The Pretty-fication Protocol

Welp, it’s been a busy couple of weeks. So busy in fact I’ve actually not had the proper time to come on down and write a new post. Once upon a time I used to write these after I was finished working for the day, which explains the occasionally morose and loopy tone. But now I’m more like, “Oh, I am sleepy. I will go to sleep now.” You know, it doesn’t matter. I’m here now and I am happy as a clam(?) to talk about the current updates for Dungeon Quest: Adventure and Paper Zeppelin. The first is going great, and on the latter I’ve run into a, well, a truly sticky problem.

But, let’s start off with the coolest thing. In our last episode, we talked about how we needed to rebuild the card file, which got me to thinking about writing a software that would let me read data off of a spreadsheet and output my cards. But then I thought that maybe, just maybe, I won’t do that. Instead I went to my local board game developers group (thanks guys!) to ask about other options. After looking into it, the best option was Card Creatr Studio which is, honestly, the hotness. It allows me to combine the card file with a software that allows me to drop art assets and card templates directly. All of that is to say that this is the software that I will be using to create the final cards too. Which brings me to the next thing – the cards themselves, presented for your enjoyment next to the original playtest versions.

Next up, here are some of the cards themselves. You’ll notice that there are some colors at this stage to show off different elemental properties. It’s easy to implement, which is something to keep in mind when working with a graphic designer (who, in Star Frog parlance will be referred to as “The Graphic Designer” when hired).

…and I’m aware that these are not all the same cards. But I’m using free art and, well, you know (although yes, the extra damage clause on Ice Shard is missing on the new card). But altogether, I’m super happy with how the cards are coming together as I rebuild the card file and add new designs as I go. I have a rough timeline of having a full card file on tap by the end of the month. Let’s see how that goes.

Finally, here’s some enemies. Again, not quite the same and you’ll see that the our happy looking Orc friend here is just a demo card for layout purposes. Few things. The blue and gray card icons mean exactly the same thing (how many Player Cards this enemy is worth and how many Loot Cards they are worth). The Skull in the upper left is the BOSS icon, but would have Allies otherwise. The Shield icon (also on the characters) is the Shield Value of the card, and the drop icon is the total HP (I really, really wanted to avoid a heart icon).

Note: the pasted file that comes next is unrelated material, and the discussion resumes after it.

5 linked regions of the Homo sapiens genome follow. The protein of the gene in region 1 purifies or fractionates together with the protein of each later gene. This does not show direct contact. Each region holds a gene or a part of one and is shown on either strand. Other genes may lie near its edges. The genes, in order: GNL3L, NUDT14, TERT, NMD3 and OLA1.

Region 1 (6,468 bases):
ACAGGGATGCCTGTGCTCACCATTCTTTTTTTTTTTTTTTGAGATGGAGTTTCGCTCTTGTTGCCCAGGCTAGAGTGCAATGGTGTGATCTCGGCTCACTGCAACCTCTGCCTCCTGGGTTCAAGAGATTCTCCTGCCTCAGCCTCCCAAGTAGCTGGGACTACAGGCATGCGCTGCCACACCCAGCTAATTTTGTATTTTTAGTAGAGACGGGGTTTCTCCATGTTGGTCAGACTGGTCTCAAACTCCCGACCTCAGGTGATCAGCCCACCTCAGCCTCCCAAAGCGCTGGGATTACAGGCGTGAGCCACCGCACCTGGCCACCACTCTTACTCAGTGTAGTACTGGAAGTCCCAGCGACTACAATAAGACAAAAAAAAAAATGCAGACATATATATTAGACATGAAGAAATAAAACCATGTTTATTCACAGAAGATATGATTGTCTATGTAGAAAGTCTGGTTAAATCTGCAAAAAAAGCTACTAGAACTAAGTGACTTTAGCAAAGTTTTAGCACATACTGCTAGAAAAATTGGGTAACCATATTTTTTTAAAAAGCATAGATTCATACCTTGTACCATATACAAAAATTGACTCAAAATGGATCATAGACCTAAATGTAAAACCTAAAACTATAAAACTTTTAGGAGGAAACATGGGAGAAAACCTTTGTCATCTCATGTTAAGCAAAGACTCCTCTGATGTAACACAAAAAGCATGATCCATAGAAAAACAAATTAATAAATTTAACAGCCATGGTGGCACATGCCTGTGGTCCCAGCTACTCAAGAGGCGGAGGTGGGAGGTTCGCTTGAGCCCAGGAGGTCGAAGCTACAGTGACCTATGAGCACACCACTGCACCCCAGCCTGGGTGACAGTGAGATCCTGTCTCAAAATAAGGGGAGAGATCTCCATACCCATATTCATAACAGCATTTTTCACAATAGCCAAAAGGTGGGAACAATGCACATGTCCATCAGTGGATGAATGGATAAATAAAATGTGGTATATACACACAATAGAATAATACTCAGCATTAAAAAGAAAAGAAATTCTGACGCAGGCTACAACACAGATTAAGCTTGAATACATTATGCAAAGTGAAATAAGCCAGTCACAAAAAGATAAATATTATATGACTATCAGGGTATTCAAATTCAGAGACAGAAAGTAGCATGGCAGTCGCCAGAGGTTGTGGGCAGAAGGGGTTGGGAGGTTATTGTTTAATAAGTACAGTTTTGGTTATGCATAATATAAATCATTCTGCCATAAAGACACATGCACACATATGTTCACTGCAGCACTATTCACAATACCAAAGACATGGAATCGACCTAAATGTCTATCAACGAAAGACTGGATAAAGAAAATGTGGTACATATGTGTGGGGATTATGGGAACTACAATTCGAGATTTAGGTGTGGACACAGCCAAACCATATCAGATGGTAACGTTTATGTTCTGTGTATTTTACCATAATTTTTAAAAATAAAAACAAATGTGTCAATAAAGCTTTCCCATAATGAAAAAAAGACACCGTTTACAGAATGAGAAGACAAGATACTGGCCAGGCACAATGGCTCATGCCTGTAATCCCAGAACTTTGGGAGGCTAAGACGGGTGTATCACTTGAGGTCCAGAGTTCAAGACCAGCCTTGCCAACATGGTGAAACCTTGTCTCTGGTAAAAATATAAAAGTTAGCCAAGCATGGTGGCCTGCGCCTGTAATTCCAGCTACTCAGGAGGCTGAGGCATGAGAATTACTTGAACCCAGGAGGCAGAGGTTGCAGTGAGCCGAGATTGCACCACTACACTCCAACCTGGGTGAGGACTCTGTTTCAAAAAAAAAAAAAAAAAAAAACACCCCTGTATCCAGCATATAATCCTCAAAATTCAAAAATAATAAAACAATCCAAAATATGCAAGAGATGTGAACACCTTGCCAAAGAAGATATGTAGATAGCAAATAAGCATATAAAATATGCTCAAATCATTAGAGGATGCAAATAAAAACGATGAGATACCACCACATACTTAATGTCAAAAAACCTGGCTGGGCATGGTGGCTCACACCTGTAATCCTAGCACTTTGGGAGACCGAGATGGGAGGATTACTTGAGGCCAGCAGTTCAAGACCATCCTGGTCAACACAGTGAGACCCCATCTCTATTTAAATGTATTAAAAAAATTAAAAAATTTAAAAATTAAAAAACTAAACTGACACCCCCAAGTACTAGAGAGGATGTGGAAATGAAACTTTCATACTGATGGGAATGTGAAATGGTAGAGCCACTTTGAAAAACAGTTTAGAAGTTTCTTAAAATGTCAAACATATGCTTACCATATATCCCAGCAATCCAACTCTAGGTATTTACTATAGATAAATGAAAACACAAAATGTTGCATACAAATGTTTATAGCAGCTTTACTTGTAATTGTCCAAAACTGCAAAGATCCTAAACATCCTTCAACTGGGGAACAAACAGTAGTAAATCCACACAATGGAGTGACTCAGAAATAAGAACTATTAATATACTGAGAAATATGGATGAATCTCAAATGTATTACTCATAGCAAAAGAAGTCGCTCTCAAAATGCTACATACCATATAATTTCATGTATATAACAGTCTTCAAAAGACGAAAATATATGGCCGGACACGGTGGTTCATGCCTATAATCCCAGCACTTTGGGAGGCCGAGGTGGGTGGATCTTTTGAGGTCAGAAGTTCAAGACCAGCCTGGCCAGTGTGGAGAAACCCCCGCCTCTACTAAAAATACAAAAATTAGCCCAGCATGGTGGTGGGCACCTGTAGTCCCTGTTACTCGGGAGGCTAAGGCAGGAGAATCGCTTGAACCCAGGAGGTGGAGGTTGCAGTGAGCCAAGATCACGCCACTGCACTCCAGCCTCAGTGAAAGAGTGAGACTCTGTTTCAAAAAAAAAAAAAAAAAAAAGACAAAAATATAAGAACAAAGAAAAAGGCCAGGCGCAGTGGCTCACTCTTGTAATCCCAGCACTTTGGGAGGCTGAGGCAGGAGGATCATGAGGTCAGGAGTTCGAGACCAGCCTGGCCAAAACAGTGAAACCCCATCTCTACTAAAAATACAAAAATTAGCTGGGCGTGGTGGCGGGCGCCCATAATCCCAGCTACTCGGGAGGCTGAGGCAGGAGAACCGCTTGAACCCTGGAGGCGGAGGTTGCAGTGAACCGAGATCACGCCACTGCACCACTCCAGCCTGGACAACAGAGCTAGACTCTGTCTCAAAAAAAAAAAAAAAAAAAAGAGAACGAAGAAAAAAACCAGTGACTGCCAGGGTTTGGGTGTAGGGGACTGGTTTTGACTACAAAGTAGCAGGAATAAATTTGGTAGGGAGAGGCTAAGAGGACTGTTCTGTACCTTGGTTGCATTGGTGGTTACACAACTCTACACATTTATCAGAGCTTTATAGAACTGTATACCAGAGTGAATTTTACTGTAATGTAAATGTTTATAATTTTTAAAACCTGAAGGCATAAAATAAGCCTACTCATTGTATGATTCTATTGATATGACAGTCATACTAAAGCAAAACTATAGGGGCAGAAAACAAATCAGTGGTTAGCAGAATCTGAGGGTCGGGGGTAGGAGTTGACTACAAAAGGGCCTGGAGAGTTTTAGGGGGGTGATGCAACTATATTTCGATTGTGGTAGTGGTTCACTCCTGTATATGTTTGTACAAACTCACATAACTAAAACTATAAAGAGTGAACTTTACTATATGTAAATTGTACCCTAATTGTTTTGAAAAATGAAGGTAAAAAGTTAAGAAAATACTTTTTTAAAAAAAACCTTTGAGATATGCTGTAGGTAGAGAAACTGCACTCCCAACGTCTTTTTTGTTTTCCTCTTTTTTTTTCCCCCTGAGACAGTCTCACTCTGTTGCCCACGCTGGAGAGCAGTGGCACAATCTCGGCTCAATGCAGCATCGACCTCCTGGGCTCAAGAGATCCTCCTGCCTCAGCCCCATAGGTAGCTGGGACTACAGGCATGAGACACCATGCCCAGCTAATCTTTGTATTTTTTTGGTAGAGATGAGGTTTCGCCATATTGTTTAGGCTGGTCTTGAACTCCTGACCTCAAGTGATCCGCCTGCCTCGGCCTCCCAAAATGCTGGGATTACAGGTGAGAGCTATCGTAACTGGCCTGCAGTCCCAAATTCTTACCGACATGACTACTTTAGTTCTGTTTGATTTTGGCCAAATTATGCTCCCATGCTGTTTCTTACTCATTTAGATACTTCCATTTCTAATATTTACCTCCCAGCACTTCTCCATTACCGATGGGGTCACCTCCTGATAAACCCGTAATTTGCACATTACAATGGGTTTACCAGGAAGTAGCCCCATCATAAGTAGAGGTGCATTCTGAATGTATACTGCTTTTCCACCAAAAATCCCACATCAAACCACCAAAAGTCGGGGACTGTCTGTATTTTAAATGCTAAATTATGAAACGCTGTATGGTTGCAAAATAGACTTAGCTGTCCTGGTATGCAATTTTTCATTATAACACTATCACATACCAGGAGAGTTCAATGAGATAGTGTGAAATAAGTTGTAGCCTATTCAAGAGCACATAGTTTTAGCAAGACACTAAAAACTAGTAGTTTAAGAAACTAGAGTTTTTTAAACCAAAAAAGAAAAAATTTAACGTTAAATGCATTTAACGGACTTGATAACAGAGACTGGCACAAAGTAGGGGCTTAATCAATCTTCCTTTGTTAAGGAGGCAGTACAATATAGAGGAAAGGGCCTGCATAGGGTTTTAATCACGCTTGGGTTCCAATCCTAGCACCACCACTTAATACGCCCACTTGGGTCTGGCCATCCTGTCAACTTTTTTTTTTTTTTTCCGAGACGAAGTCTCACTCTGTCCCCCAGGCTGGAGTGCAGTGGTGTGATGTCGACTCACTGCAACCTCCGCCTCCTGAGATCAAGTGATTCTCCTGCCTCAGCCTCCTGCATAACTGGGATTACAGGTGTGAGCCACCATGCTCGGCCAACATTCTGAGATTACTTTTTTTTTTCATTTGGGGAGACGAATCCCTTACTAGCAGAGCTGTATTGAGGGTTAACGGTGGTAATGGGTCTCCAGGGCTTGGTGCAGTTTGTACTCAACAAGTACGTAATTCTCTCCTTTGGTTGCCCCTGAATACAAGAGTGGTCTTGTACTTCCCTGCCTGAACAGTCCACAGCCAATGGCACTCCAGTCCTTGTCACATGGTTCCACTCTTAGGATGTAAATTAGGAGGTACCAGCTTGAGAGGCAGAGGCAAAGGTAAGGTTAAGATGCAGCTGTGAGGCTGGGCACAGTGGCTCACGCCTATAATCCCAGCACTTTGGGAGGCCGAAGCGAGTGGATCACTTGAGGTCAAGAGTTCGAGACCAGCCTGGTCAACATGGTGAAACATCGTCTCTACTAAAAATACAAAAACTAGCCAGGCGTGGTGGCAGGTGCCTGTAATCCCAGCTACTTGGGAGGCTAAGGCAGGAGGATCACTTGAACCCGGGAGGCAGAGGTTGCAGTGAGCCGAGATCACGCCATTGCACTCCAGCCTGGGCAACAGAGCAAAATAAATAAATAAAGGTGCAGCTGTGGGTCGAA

Now of course, these have the classic caveat around here that all of these a demo art or placeholder layouts. They’ll all change before Dungeon Quest: Adventure goes out, but this is a lot closer to what the finished game is going to look like, which is pretty damn swell.

Now with Paper Zeppelin in my coding time I’ve been working the parallax effect which looks nice for the most part. The issue is that the ground looks like ass. I’ll explain. I explained previously what a parallax effect is, so I’ll save us all a lot of time here. The issue with the ground is that I have objects that all load at the same time, move at different speeds, will animate, and must line up with each other.

Starting from the top, the background objects all load at the same time since PZ loads them column by column. For the sake of argument, let’s say they are all 32 pixels wide (a standard tile size). That means that tiles at the virtual horizon will move at 1/2 the speed of the foreground (which the load rate is linked to). So Tile A will be 16 pixels from spawn when the Tile B loads in 32 tics. So they will overlap.

This is, bad. Because if they overlap I cannot get them to animate since the animations won’t line up right and it will all look like an NES on the verge of crashing. But that’s roughly the issue in a very dumb nutshell. I have some options. One option would be to change the tic counter for different levels of the background. This sounds not bad, but leads to a situation where the level will finish but only half of the background will have loaded (ie – we’re on tile 300, but due to the out of sync tic timer the horizon tiles are only on 150). This will make it impossible to design things since I won’t really know where anything will actually appear.

Currently, I have a method wherein I scale the objects to how fast they go, which means that Tile A would just be drawn at 16 tiles wide, so when the next bit loads up it will not overlap. The issue there is that the tile is also 16 tiles tall. Which means that maybe, just maybe, for background tiles I need them to be taller than they are wide, with all of the action on the upper half(ish). Hmm, that sounds like a positive idea. Update imminent.

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